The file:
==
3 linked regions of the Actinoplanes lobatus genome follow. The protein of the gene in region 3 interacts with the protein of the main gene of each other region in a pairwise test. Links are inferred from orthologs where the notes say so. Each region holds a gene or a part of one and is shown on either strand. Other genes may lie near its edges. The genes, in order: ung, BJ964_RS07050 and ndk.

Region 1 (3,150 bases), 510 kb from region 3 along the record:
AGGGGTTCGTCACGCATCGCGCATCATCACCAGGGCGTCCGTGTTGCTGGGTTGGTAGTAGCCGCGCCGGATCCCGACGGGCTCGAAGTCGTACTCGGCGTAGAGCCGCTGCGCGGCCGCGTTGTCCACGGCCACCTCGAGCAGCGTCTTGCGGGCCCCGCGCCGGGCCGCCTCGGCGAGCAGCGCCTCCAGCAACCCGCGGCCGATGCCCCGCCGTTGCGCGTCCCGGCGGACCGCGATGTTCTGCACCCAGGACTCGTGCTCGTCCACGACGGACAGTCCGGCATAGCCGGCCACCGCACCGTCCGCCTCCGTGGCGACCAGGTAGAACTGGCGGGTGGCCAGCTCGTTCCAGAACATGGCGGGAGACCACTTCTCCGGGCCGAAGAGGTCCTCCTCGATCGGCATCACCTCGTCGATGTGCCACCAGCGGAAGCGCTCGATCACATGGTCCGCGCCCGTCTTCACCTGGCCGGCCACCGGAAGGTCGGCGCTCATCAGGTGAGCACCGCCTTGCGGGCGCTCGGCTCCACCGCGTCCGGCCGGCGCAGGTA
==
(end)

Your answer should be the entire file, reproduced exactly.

3 linked regions of the Actinoplanes lobatus genome follow. The protein of the gene in region 3 interacts with the protein of the main gene of each other region in a pairwise test. Links are inferred from orthologs where the notes say so. Each region holds a gene or a part of one and is shown on either strand. Other genes may lie near its edges. The genes, in order: ung, BJ964_RS07050 and ndk.

Region 1 (3,150 bases), 510 kb from region 3 along the record:
AGGGGTTCGTCACGCATCGCGCATCATCACCAGGGCGTCCGTGTTGCTGGGTTGGTAGTAGCCGCGCCGGATCCCGACGGGCTCGAAGTCGTACTCGGCGTAGAGCCGCTGCGCGGCCGCGTTGTCCACGGCCACCTCGAGCAGCGTCTTGCGGGCCCCGCGCCGGGCCGCCTCGGCGAGCAGCGCCTCCAGCAACCCGCGGCCGATGCCCCGCCGTTGCGCGTCCCGGCGGACCGCGATGTTCTGCACCCAGGACTCGTGCTCGTCCACGACGGACAGTCCGGCATAGCCGGCCACCGCACCGTCCGCCTCCGTGGCGACCAGGTAGAACTGGCGGGTGGCCAGCTCGTTCCAGAACATGGCGGGAGACCACTTCTCCGGGCCGAAGAGGTCCTCCTCGATCGGCATCACCTCGTCGATGTGCCACCAGCGGAAGCGCTCGATCACATGGTCCGCGCCCGTCTTCACCTGGCCGGCCACCGGAAGGTCGGCGCTCATCAGGTGAGCACCGCCTTGCGGGCGCTCGGCTCCACCGCGTCCGGCCGGCGCAGGTA